“I think he’s very sincere. I don’t think he’s had a lot of cooperation from the Congress. Congress has tried to destroy everything he’s working for,” said Dan Holtkamp, who has owned this Maid-Rite for 41 years — long enough to be grandfathered in so that he can still serve his beef without the seasonings he said the national chain tried to push.
“When he was here, the one thing I wanted him to do was work on something for health care, and he has done that,” Mr. Holtkamp said.
Still, he said Newton, which was home to the Maytag company until it closed in 2007, has problems where he would like to see some action.
“I don’t think he’s helped the small businesses a lot. My county’s economy’s not very strong,” Mr. Holtkamp said Sunday.
Newton, Pleasantville and Albia are the kinds of towns where Mr. Obama fought it out first with Hillary Rodham Clinton and John Edwards for the nomination, and later with Mr. McCain for the Oval Office.
His record in those three communities was mixed in 2008.
He placed third in the caucuses in Monroe County, where Albia is located, and lost the town in the general election. He won the most caucus delegates from Marion County in January of 2008, where Smokey Row is located, but that November he lost the town of Pleasantville to Mr. McCain.
Mr. Obama is expected to appear by video Tuesday night to speak to Democratic caucus-goers, but has not canvassed the state the way he had to in the run-up to the 2008 contest. Still, in 2010 he ate rhubarb pie at Jerry’s Family Restaurant in Mount Pleasant and visited Baby Boomer’s Cafe in Des Moines, which is home to a now world-famous chocolate chip cookie, thanks to his two daughters’ fondness for them.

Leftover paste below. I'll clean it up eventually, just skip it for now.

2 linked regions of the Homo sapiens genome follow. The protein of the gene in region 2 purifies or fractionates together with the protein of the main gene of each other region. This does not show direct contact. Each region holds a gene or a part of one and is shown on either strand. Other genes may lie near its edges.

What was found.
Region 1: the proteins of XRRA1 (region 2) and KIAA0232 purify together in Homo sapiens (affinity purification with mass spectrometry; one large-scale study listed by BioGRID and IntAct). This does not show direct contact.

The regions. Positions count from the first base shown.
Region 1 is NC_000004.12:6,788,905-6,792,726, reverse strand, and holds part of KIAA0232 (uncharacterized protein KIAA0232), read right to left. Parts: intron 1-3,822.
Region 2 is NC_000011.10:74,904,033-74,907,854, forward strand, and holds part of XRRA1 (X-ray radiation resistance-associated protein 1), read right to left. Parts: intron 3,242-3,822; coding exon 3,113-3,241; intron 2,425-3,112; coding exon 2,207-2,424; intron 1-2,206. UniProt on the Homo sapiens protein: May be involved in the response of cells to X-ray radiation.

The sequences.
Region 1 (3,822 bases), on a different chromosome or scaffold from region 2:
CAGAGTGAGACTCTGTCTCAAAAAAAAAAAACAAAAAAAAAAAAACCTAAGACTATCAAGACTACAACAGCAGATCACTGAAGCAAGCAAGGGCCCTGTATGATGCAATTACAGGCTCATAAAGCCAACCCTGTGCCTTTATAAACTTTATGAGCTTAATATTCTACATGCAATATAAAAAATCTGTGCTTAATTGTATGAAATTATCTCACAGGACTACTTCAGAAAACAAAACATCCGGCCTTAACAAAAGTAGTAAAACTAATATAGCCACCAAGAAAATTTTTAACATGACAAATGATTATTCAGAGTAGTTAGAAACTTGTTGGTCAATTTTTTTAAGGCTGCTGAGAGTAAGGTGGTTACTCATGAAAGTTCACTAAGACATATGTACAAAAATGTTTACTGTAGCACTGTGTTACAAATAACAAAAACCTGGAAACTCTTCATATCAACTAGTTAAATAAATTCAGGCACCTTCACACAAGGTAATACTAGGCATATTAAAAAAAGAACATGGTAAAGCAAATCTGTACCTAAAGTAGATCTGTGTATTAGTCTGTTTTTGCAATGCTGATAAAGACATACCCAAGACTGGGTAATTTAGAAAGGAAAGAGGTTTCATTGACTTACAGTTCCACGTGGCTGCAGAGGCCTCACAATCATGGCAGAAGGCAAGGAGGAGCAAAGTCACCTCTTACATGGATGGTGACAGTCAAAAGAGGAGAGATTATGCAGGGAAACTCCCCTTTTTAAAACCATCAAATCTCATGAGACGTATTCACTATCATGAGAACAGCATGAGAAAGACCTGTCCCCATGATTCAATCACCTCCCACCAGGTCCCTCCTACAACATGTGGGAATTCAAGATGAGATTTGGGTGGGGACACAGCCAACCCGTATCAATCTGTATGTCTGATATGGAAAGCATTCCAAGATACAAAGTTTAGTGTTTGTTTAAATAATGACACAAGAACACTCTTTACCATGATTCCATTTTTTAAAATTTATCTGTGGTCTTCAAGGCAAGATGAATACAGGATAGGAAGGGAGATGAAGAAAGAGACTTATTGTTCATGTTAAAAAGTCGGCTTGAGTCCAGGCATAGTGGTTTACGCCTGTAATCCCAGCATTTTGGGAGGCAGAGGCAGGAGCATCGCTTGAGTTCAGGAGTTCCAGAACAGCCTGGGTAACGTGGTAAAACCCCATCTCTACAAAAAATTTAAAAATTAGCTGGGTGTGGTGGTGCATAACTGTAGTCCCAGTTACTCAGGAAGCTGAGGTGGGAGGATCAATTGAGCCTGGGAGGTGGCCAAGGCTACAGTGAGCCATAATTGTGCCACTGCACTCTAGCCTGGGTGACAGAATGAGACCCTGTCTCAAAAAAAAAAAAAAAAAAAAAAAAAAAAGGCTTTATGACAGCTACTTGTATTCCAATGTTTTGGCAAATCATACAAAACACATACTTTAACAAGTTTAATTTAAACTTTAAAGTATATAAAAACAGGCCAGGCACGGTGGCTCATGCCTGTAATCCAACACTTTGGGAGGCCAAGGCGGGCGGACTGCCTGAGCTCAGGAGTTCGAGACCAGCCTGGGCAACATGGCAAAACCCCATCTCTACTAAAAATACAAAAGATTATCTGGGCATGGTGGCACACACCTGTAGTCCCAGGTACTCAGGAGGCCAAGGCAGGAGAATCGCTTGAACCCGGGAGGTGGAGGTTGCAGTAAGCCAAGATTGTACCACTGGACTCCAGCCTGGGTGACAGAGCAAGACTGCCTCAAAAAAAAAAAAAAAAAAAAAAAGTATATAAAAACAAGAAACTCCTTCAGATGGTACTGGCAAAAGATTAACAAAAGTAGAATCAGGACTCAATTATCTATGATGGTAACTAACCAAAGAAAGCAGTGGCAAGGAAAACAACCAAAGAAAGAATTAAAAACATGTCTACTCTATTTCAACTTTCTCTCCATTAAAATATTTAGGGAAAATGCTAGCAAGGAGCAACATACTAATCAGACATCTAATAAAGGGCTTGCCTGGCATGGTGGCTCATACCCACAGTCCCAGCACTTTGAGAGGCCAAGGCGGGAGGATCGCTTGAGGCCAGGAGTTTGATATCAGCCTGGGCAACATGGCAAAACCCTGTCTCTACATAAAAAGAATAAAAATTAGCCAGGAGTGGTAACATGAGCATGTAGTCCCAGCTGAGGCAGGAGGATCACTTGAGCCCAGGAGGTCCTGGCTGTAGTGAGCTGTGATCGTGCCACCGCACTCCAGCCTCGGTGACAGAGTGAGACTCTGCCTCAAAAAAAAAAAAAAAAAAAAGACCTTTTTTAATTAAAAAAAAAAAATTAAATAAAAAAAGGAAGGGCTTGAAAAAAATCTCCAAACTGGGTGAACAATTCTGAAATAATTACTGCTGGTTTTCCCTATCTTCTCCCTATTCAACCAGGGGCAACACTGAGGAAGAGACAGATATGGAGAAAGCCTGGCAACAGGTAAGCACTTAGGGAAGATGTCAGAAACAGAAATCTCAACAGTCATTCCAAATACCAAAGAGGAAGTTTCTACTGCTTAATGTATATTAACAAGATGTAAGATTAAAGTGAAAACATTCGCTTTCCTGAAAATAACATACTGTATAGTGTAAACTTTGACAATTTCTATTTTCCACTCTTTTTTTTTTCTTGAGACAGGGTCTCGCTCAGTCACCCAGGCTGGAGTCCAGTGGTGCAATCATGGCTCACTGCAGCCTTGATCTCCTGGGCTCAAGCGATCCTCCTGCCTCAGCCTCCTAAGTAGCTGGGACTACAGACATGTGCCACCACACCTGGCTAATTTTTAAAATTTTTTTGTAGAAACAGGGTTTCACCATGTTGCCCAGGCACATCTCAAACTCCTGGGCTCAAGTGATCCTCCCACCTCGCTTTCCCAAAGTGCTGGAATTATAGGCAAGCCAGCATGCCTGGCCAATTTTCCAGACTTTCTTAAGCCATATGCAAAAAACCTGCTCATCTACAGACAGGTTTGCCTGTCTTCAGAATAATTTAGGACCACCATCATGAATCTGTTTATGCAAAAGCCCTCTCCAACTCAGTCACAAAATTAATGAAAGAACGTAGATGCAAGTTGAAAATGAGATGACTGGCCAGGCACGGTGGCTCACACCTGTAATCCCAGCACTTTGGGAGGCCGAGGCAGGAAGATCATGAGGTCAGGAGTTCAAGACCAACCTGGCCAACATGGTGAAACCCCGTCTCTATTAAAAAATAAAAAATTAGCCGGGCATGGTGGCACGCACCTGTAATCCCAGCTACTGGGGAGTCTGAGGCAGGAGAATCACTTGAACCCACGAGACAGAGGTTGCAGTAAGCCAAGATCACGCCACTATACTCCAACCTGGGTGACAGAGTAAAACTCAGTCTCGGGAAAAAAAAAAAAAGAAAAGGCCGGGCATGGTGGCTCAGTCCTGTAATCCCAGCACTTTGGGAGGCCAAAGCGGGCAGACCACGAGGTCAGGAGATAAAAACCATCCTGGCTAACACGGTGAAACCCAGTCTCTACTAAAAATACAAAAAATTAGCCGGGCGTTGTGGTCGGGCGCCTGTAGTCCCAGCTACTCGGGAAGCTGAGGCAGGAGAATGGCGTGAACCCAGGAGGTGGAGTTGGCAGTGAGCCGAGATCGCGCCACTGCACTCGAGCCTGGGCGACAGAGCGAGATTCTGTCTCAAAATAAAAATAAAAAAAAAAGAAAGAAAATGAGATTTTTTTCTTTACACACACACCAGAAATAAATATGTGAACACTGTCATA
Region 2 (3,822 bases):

This summer, he made a high-profile bus tour across the Midwest, including stops in Iowa for bacon and eggs in Guttenberg, vanilla ice cream in DeWitt and bags of popcorn in Le Claire.
Mr. Obama won Iowa in 2008 with 54 percent of the vote, but his approval rating has dropped below 50 percent here, and the state is expected to be in play this November.
Aware of that, one of his potential Republican opponents, former Massachusetts Gov. Mitt Romney, twice has blasted the president for promises he made to Iowa voters during the 2008 campaign to change the culture in Washington — promises Mr. Romney said have gone unmet.
With the national economy still sour, Mr. Obama’s performance has been a hot topic, said Homer May, a 78-year-old retired federal investigator who lives in Warsaw, Mo., but spends a good deal of time visiting Pleasantville, where he talks Iowa politics.
He said his wife’s friend, a regular caucusgoer, is disappointed that the president spent “so much effort on this health care job that it seems a few other things just got buried,” but he said he admired the president for a change he said was on par with President Franklin D. Roosevelt establishing Social Security.
He also blamed Republicans for the president’s inability to get more done.
“I’ve been around long enough to see mysteries, stupidities. No politician, I don’t care what his stripe, can accomplish anything without the cooperation of the rest of government,” Mr. May said.
© Copyright 2013 The Washington Times, LLC. Click here for reprint permission.
Stephen Dinan can be reached at email@example.com.